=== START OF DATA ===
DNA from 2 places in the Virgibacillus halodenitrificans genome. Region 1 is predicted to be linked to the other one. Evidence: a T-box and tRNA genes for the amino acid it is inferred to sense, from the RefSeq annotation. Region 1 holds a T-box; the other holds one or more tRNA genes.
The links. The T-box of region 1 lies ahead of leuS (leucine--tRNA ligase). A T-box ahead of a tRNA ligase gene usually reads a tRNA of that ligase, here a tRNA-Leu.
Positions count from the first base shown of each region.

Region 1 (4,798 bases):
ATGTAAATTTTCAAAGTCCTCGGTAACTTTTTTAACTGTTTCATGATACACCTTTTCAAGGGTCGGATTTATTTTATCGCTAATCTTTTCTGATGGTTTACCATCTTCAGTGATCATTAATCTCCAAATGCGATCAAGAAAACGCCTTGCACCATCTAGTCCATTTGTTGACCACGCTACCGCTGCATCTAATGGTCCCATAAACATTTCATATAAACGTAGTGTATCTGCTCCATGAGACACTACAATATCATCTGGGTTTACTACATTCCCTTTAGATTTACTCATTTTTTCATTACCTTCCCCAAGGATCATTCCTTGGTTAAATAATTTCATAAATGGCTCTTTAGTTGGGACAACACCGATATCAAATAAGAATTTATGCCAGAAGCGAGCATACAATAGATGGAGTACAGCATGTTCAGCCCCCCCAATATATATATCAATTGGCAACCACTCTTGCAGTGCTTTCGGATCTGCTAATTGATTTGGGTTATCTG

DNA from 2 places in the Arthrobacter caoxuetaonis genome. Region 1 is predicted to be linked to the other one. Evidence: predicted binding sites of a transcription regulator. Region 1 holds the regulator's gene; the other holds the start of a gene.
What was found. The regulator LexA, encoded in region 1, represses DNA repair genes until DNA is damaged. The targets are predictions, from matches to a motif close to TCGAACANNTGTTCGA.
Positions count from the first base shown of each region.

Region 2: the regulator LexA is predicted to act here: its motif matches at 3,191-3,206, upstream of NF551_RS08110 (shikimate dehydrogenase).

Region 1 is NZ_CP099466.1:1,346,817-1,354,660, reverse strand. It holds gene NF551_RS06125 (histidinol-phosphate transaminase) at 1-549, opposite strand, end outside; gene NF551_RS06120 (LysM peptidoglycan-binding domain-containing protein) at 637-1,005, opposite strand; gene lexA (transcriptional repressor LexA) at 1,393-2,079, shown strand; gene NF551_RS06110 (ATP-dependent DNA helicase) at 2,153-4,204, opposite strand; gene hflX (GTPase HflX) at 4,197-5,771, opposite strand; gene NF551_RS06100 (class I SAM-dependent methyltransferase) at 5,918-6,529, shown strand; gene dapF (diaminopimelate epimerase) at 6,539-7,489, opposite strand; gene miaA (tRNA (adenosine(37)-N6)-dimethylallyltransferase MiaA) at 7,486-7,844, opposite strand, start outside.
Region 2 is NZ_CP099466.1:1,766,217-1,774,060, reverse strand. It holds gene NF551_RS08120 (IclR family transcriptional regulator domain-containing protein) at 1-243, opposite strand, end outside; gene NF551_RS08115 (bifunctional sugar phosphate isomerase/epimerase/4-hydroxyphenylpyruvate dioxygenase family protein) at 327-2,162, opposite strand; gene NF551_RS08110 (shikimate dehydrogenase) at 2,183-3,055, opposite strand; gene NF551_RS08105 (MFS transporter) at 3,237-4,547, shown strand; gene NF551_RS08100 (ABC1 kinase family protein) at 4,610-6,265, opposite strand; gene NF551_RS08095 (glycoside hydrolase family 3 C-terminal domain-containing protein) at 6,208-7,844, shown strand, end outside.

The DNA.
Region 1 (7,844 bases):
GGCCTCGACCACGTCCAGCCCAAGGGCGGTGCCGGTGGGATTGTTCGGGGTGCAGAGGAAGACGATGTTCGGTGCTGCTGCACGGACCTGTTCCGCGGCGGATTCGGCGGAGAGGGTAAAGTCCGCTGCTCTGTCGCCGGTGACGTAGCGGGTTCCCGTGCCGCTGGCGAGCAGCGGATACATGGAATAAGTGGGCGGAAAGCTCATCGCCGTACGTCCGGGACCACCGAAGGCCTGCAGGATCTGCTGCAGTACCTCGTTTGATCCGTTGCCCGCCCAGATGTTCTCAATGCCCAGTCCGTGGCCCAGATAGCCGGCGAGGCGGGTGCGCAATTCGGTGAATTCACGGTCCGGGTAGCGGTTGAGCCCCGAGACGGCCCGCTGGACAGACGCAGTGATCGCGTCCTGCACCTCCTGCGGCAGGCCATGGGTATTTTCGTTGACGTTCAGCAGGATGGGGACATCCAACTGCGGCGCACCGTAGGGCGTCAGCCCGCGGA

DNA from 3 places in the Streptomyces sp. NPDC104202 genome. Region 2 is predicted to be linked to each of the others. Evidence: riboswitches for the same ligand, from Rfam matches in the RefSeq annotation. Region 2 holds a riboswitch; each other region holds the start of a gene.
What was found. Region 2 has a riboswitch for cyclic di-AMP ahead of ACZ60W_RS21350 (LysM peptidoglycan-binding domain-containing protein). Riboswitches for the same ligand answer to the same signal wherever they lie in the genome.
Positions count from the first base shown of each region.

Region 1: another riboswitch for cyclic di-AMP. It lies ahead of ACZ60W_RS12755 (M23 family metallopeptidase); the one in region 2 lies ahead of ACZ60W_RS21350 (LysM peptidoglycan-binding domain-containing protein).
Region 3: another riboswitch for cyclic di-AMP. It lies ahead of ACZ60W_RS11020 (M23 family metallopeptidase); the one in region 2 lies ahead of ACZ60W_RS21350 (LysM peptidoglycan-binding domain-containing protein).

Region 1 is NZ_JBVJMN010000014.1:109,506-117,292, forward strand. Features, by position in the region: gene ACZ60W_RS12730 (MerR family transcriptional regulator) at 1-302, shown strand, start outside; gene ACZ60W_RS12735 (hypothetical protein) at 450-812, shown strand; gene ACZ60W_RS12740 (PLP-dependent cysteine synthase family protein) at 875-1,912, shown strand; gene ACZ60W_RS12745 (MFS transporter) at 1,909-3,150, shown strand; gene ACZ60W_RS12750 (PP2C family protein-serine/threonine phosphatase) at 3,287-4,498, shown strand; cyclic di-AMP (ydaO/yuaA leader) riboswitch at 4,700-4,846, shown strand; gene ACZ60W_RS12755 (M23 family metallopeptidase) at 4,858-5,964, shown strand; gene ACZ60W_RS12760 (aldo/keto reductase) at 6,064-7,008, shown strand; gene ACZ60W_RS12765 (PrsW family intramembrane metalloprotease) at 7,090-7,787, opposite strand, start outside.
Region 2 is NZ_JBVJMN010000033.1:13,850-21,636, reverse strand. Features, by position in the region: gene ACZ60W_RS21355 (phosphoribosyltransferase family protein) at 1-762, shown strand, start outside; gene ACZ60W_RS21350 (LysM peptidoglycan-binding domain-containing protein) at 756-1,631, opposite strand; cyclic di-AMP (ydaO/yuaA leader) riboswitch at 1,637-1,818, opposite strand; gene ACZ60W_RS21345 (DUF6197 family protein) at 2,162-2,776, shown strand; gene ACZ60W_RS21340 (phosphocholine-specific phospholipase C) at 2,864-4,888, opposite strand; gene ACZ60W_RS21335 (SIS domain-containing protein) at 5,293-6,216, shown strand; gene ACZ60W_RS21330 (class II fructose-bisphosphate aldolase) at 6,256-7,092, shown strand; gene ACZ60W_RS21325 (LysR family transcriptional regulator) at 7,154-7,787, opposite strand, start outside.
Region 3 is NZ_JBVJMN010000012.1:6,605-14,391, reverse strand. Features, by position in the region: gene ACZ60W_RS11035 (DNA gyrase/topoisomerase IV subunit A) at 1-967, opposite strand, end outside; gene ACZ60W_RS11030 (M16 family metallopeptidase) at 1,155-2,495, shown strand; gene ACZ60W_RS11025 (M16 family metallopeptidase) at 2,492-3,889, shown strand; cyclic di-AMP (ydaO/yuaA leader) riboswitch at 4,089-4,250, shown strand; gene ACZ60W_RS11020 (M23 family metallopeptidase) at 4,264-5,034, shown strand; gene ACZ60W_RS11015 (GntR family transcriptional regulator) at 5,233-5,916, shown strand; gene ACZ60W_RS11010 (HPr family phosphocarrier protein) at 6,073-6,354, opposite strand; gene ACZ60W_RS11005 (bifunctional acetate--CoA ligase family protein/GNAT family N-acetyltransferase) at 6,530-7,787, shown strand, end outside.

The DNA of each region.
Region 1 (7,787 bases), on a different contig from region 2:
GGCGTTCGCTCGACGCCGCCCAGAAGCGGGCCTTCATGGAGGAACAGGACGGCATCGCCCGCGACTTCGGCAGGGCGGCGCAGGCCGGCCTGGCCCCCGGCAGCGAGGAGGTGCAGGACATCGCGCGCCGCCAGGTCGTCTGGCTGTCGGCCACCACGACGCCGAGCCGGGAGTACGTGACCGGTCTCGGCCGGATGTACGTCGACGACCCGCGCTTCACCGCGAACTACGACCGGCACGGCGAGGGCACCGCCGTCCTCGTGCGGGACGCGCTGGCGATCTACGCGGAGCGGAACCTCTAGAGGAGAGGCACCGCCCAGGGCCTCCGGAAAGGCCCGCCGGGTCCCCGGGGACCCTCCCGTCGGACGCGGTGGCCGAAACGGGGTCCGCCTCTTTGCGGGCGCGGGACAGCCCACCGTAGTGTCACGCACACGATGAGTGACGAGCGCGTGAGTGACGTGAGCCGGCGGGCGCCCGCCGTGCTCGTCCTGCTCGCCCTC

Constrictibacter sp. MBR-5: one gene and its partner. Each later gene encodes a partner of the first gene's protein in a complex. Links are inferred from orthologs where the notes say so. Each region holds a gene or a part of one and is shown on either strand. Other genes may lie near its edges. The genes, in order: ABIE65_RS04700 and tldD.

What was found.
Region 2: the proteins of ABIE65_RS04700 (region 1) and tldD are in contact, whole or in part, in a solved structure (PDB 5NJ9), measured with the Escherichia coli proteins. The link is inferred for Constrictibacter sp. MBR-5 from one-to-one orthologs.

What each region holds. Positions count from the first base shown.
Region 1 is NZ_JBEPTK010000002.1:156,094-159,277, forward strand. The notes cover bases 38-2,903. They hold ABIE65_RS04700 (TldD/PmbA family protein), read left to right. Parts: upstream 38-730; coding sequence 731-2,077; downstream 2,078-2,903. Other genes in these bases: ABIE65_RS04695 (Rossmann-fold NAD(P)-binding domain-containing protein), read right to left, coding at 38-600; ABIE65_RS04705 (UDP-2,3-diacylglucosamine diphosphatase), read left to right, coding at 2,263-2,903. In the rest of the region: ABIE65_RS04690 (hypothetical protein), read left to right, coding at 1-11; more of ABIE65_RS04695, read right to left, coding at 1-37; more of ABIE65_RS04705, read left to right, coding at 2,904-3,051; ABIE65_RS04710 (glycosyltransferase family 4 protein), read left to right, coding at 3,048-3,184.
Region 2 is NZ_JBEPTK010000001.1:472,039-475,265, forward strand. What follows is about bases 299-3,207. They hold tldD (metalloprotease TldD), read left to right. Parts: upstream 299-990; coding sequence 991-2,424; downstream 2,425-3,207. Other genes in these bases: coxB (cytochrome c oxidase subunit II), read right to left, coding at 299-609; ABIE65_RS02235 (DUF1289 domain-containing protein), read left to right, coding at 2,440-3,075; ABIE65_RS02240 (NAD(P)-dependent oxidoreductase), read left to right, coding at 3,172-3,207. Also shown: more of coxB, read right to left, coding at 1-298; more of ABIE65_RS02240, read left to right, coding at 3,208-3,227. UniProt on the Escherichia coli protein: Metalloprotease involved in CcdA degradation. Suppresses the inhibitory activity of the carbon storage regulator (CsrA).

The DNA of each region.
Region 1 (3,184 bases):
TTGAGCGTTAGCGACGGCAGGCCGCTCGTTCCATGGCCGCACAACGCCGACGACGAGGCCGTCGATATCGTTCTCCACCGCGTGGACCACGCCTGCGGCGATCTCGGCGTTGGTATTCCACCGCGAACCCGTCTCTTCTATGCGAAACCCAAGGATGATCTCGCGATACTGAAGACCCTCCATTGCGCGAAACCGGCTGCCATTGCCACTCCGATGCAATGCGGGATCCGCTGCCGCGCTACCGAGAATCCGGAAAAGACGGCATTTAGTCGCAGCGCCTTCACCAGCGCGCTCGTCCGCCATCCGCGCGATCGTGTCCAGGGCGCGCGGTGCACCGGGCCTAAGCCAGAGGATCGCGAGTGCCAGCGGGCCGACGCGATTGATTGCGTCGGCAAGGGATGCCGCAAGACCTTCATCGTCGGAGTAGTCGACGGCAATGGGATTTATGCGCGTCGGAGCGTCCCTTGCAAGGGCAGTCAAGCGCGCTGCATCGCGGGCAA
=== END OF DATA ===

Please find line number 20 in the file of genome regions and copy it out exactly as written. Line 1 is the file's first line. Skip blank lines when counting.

Region 1 is NZ_JBVJMN010000014.1:109,506-117,292, forward strand. Features, by position in the region: gene ACZ60W_RS12730 (MerR family transcriptional regulator) at 1-302, shown strand, start outside; gene ACZ60W_RS12735 (hypothetical protein) at 450-812, shown strand; gene ACZ60W_RS12740 (PLP-dependent cysteine synthase family protein) at 875-1,912, shown strand; gene ACZ60W_RS12745 (MFS transporter) at 1,909-3,150, shown strand; gene ACZ60W_RS12750 (PP2C family protein-serine/threonine phosphatase) at 3,287-4,498, shown strand; cyclic di-AMP (ydaO/yuaA leader) riboswitch at 4,700-4,846, shown strand; gene ACZ60W_RS12755 (M23 family metallopeptidase) at 4,858-5,964, shown strand; gene ACZ60W_RS12760 (aldo/keto reductase) at 6,064-7,008, shown strand; gene ACZ60W_RS12765 (PrsW family intramembrane metalloprotease) at 7,090-7,787, opposite strand, start outside.